Are Voting Records Public? A Deep Dive Into Voter Data 2022

Let me rip the bandaid off right off the bat. Are voting records public? Yes, they absolutely are. Not only that, but your voting record is also for sale via your state government. Read on for more.

The collection and dissemination of voting records is typically done at the state level. At a bare minimum, most voting records contain name, party affiliation, and full address. However, states are free to gather more information, some of which is made public. Your full voting record, and its public availability, might contain some of the following information:

  • Personally identifiable information (PII): Location and date of birth, parents’ names and maiden names, gender, military identification, Social Security number, passport number, signature, and drivers’ license information.
  • Contact-related Information: Phone number and email address.
  • Address-related information: Voting district, current address, past addresses.
  • Voting-related information: When you previously voted, party affiliation, precincts, absentee ballots, required assistance, and registering agencies.
  • Miscellaneous personal information: Most recent date of jury duty service, prior felony convictions, date of last received information, and status (active or inactive voter).

Protect Your Personal Data

Let Removaly keep a watchful eye on your personally identifiable information with automated, real-time data removal.

I know, that’s a lot of very intrusive information that can be publicly disseminated. It’s alarming, and it’s a problem, especially for something that is a given right. I hate to increase the alarm, but again, the bandaid. So here we go. Below, we will dig into who can access voter data, as well as deep dives into two of the largest collators of personal voter data online: VoterRecords and VoteRef.

Who can request and access voting record data?

This also varies from state to state. For example, the data broker and people search websites VoterRecords (which we remove from and have an opt out guide for here) only gathers and displays information from eighteen states and the District of Columbia. VoteRef does the same for about thirty states and Washington DC. See more about VoteRef in particular in the below accordion.

Essentially, statutes in each state define who is able to request a voter list, as well as what personal information can be publicly disseminated, and how the provided information can be used.

Depending on which state (and at times down to the county level) is in question, personal voting records can be requested by, as well as shared with:

  • Law enforcement officials
  • Political candidates and political parties
  • Private businesses
  • Government officials
  • Scholars and journalists
  • At times, members of the general public

A lot more information about how things are disclosed on a state-by-state basis can be found on the Access To and Use of Voter Registration Lists page on the National Conference of State Legislators website. That page is regularly updated and can be found here.

Using your voter registration data as a profit machine, Or A Political Statement

Two of the largest voter-focused people search websites online today, VoterRecords and VoteRef, both mentioned above, either utilize your private, personal information for their own profits (VoterRecords) or to make election-denial political statements (VoteRef).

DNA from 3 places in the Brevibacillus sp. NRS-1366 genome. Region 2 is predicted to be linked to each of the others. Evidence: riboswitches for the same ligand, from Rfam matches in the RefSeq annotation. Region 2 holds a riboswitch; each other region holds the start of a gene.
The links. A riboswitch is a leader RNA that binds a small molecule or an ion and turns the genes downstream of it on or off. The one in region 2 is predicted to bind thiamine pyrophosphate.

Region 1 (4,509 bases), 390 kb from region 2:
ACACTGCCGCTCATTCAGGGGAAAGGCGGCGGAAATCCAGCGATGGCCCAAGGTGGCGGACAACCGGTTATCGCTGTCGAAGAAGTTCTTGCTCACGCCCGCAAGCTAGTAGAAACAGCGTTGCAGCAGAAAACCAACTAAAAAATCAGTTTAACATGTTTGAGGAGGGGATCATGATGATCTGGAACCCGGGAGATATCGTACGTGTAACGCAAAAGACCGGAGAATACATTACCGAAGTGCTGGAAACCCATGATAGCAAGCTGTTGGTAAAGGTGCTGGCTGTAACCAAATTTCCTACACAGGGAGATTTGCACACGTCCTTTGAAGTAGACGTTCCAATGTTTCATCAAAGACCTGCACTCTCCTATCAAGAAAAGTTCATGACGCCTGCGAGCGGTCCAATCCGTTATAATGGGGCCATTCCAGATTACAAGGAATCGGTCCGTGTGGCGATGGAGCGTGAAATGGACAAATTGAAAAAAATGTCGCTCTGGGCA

VoterRecords, using voter registration for personal profit

In the FAQ page on VoterRecords, they state the following as the response to “Why is my voter record on this site?”: If your voter information is appearing on this site it is because the government released your information as public record. What they fail to note is that to gather this information into their public database, the operators of VoterRecords needed to actively pursue this data, and clean it into a format that works for their website.

This public data, which VoterRecords insists in multiple locations across their website is completely free, is not as free as one might think. This personally identifiable information (PII) is being actively utilized to line the pockets of the owners and operators of the VoterRecords website through paid advertising and affiliate connections to TruthFinder and BeenVerified.

Here are seven intrusive instances alone in a single search for an individual using VoterRecords with no ad blockers enabled:

  1. Pop-up after trying to do a search, leading straight to an affiliate link from people search site TruthFinder: IMAGE
  2. A sidebar with a Google AdSense advertisement, and buttons leading to TruthFinder again: IMAGE
  3. Voter registration sections where clicking the Background Report button leads to a BeenVerified affiliate link: IMAGE
  4. A View Phone Number link, which leads to TruthFinder again: IMAGE
  5. “That’s The One” and “View More Results” buttons lead to TruthFinder yet again: IMAGE
  6. Extensive paid banner ads all over results pages, putting your data front and center and getting paid to do so with every impression and click: IMAGE
  7. “View Report” and “Search More Reports” buttons lead straight to BeenVerified: IMAGE

VoteRef, using voter registration to make and enhance false political statements

VoteRef (a shortened version of the Voter Reference Foundation) is an interesting animal. They are a fast-growing database of voter information. Scrolling to the footer of their website, in very small text, is the following:

Restoration Action Inc is commonly known as Restoration of America, and funded by Restoration PAC, which states the following: